Travelling epidemics

Human mobility patterns and their impact on the spread of epidemics

August 31, 2011

In a globalised world, infectious diseases such as SARS, swine flu or seasonal influenza can be transmitted over the entire planet by travellers. To enable a more effective response to this threat, scientists are trying to predict the propagation pathways and speed of such pandemics. Scientists at the Max Planck Institute for Dynamics and Self-organization (MPIDS) in Göttingen and at University of Göttingen, Northwestern University and Massachusetts Institute of Technology (MIT) in the USA, have now, for the first time, managed to develop mathematical models which account for individual mobility patterns. Not only did new calculations confirm that earlier models had significantly overestimated the speed with which diseases are propagated. The previously known criteria for a global outbreak also had to be broadened. The new study was selected by the American Physical Society for publication in the first issue of its new high-profile journal, Physical Review X.

“Our calculations show that an increasing individual mobility will not – as previously assumed – result in an ever increasing propagation speed of a disease”, Geisel says. In the end, a higher number of trips will not change the fundamental character of the networks. Whether a person makes the journey to the workplace once or twice per day will hardly affect the propagation speed of the epidemic. This is why earlier models significantly overestimated the spread of epidemics.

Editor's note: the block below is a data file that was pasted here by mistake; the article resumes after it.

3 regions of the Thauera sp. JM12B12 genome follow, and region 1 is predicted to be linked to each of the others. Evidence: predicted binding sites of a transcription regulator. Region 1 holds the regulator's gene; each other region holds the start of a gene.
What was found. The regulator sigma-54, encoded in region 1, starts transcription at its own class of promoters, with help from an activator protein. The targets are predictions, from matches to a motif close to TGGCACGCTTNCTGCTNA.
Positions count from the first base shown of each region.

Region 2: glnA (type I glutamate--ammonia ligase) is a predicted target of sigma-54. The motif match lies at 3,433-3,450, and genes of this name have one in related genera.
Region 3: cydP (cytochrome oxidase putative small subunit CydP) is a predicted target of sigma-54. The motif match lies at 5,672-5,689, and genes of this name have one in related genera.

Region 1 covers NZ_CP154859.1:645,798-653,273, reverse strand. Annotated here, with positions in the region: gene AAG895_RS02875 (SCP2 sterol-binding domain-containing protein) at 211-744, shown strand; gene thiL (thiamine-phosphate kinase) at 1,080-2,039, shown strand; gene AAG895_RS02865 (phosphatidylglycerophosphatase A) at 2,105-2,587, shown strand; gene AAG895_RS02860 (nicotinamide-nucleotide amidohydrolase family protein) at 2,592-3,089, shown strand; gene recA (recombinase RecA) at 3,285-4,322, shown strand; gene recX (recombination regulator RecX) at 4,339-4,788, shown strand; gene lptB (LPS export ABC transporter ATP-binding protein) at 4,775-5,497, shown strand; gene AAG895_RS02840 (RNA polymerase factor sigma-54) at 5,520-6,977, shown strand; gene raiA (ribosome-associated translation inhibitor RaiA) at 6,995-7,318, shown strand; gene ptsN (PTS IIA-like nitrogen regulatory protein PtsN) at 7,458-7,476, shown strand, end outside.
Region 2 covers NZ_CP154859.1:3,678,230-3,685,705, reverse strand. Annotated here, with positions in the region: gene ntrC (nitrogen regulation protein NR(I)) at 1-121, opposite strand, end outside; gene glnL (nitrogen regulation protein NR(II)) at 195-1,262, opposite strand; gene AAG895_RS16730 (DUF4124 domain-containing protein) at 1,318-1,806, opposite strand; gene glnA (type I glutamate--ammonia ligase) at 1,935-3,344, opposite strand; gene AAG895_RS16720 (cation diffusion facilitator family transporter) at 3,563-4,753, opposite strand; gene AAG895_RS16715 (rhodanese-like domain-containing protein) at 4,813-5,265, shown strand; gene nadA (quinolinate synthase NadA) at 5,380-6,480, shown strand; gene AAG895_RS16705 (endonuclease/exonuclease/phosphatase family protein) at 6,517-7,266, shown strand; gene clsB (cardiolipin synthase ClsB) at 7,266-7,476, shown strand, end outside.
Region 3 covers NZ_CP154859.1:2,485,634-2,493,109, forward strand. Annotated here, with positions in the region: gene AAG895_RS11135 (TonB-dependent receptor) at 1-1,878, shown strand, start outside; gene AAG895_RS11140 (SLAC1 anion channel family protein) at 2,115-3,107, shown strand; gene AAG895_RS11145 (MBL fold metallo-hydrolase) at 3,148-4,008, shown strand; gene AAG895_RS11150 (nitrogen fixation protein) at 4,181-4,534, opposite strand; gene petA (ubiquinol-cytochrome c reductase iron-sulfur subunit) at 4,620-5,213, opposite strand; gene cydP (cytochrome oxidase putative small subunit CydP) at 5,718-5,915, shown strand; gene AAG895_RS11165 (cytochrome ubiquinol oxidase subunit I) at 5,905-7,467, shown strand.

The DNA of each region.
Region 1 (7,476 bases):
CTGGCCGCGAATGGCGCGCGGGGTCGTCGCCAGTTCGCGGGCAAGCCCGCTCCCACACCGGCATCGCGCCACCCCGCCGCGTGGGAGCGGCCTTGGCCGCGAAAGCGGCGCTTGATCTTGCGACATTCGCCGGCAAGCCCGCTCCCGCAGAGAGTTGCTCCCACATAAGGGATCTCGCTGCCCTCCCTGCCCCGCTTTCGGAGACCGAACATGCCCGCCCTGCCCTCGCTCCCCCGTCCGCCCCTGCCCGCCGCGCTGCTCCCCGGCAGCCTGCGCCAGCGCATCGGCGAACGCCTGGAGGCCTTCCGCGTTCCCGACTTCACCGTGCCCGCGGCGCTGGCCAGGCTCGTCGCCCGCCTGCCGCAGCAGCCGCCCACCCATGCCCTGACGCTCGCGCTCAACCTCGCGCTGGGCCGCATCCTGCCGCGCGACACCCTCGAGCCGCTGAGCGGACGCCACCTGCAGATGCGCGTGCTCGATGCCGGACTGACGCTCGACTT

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Propagation speed of an epidemic that begins in Los Angeles, calculated with the new (top) and older (bottom) model. The density of infected individuals is shown in different colours: Red indicates a lot of infected people, blue of only a few. The new model shows a significantly lower rate of spread.
Propagation speed of an epidemic that begins in Los Angeles, calculated with the new (top) and older (bottom) model. The density of infected individuals is shown in different colours: Red indicates a lot of infected people, blue of only a few. The new model shows a significantly lower rate of spread.

Recent findings also concerned the criteria which need to be fulfilled in order for an epidemic to hop from one population to another, that is, from one continent to the other. “Previously, it was thought that only the frequency of long trips matters”, Brockmann says. It is now clear that another factor is more significant: the duration of trips. It is not until the average duration of a trip exceeds a certain value that an epidemic may become a global pandemic. “Effectively, what matters is how long you are travelling for, not how often you travel”, the scientists say.

With this scientific article, the American Physical Society (APS) ushers in a new era of open access publishing. The new study was selected by the APS for publication in the first issue of its new open access journal, Physical Review X. In contrast to conventional scientific journals, these journals make scientific work available on line to all readers, free of charge. The work of Belik, Geisel and Brockmann, together with four other articles published in the first issue, will thus be given great exposure, as the scientists have used methods from theoretical physics to gain new fundamental insight into the propagation of diseases.

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